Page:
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Transistor biasing help

Discussion in 'Electrical Engineering' started by Peter, Nov 6, 2004.

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  1. Peter

    Peter Guest

    Hello.. I asked this question a while back and I did get some answers. But
    I'm now taking an Analog Electronic course and the instructor is having us
    go a little more into the circuit than I was taught.

    To start off... I'm trying to understand a simple 4 resistor amplifier and
    then add capacitors in there so I can amplify AC (I wont go into that now).
    I'll use R1 and R2 for the voltage divider on the base of the transistor (R1
    being the top resistor and R2 the bottom), R3 will be Rc and R4 will be Re.
    Then we can assume a beta of 100, our input voltage will be 20 and a Vce of
    approx 10 (half way from 20 so the signal can swing up and down).

    Now the way I was originally taught... calculate your voltage divider and
    ignore base current. So if R1 and R2 are both 1k, then your base voltage is
    10volts, your Ve is 9.3 (assuming 0.7volt drop Vbe), you calculate your
    emitter current and voltage, then you consider Ie and Ic equal and calculate
    your collector stuff.

    About a year ago I wanted to learn how to actualy "design" so someone
    suggested the follow which is a GREAT way of doing it. A transistor data
    sheet has beta for given values of Ic and Vce, so you first calculate your
    R3 value to get your Vc to the value your looking for. In this case we can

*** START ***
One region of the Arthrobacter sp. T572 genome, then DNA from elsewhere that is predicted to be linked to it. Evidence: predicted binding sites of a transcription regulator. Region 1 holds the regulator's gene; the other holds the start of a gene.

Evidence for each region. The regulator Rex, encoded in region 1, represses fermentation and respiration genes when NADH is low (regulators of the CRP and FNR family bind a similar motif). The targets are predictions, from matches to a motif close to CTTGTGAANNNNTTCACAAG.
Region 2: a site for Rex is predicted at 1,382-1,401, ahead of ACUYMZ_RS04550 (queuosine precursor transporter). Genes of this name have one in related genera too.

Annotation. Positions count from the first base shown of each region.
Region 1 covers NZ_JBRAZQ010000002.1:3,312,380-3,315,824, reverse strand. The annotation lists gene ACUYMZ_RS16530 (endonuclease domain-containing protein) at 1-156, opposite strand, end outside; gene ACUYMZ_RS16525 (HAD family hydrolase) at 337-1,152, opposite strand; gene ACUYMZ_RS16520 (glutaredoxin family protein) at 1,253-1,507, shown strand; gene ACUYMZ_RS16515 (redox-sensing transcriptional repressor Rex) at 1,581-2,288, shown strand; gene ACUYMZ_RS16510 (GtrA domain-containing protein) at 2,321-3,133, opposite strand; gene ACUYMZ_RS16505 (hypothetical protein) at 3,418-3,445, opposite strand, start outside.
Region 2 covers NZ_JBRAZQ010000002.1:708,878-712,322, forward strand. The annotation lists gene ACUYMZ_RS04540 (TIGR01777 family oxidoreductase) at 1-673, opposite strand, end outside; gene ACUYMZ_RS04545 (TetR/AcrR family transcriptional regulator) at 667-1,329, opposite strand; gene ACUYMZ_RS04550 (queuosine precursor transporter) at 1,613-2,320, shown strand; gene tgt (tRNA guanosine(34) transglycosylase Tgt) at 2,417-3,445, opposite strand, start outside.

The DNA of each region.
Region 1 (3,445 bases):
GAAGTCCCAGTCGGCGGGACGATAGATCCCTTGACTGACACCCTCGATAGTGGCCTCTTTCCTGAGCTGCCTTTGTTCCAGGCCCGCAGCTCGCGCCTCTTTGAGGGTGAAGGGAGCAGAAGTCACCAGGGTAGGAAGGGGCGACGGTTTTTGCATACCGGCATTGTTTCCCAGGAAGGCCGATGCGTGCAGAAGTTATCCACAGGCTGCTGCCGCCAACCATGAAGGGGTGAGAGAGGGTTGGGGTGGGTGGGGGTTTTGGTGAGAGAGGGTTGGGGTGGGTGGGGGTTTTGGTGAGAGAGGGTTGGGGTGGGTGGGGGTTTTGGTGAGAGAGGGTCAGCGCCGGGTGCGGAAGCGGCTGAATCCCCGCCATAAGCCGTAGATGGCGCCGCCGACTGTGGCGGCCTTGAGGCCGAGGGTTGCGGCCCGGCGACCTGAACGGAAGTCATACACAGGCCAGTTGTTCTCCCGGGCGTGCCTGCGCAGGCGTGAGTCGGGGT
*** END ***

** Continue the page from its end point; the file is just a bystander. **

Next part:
consider Ic and Ie equal for purproses of discussion. (I know Ic is beta
    divided by beta +1 times Ie higher). Then you set your R4 so your Vce will
    be the 10volts that I'd like to get. Now at this point last year I was given
    two pieces of advice. I could ignore base current if it's small enough or
    (the way I used all the time) I calculate base current based on Ie/beta=Ib
    (assuming worse case beta, for a 2n2222a I believe the lowest is 50, but
    let's stick with 100) then I base my R1 on being 20 times higher than my
    base current for a rule of thumb. Then R2 is selected based on the total
    current calculated through R1 and subtract the base current to get your
    current through R2.

    This was the way I used and stuck with. But now that I'm in school, the
    teacher is teaching us impedance and gains which is something I wasn't
    using. He'll tell us to make Vce 10volts for max swing (understandable).
    Then in order to get a gain of say 10, we make R3 10k and R4 1k, calculate
    our currents and voltages. Now the totally confusing part for me is.... we
    need to get our R1 and R2 values. The teacher uses Thev. equivelant by
    saying our load looking into the base is Re*beta +1, our Vthev is what the
    load sees looking the other way (into R1 and R2), and our Rb is R1 in
    parallel with R2. This is easy to understand, but then the teacher says,
    let's "assume" R1 and R2 is 1k, that would be a Vthev of 10volts and and
    Rthev of 500 ohms and we do a loop equation based on that. I told him about
    my 20 times higher rule and he said, that can be a way of doing it 'I
    guess', but doing it this way you can come up with your own equation and
    it's more accurate.

    My confusion is what to make R1 and R2. My book (which is impossible to
    understand, even the teacher doesn't understand why the school picked it)
    goes into a few 'rules of thumb' as well which states something about make
    this 1/3 of that and this 1/3 of this. But the strange thing is, if I'm
    designing circuit after circuit, all my circuits are going to be exactly
    alike because I'm making everything 1/3 of this and 1/3 of that.
    Forinstance, my company pretty much uses 15volts for most of it's circuits,
    5 volts for the logic and 24 for the higher powered stuff. All my amplifier
    circuits would be based on 1/3 of 15volts and 1/3 of that, blah blah. I
    could simply make an excel spread sheet and never have to calculate anything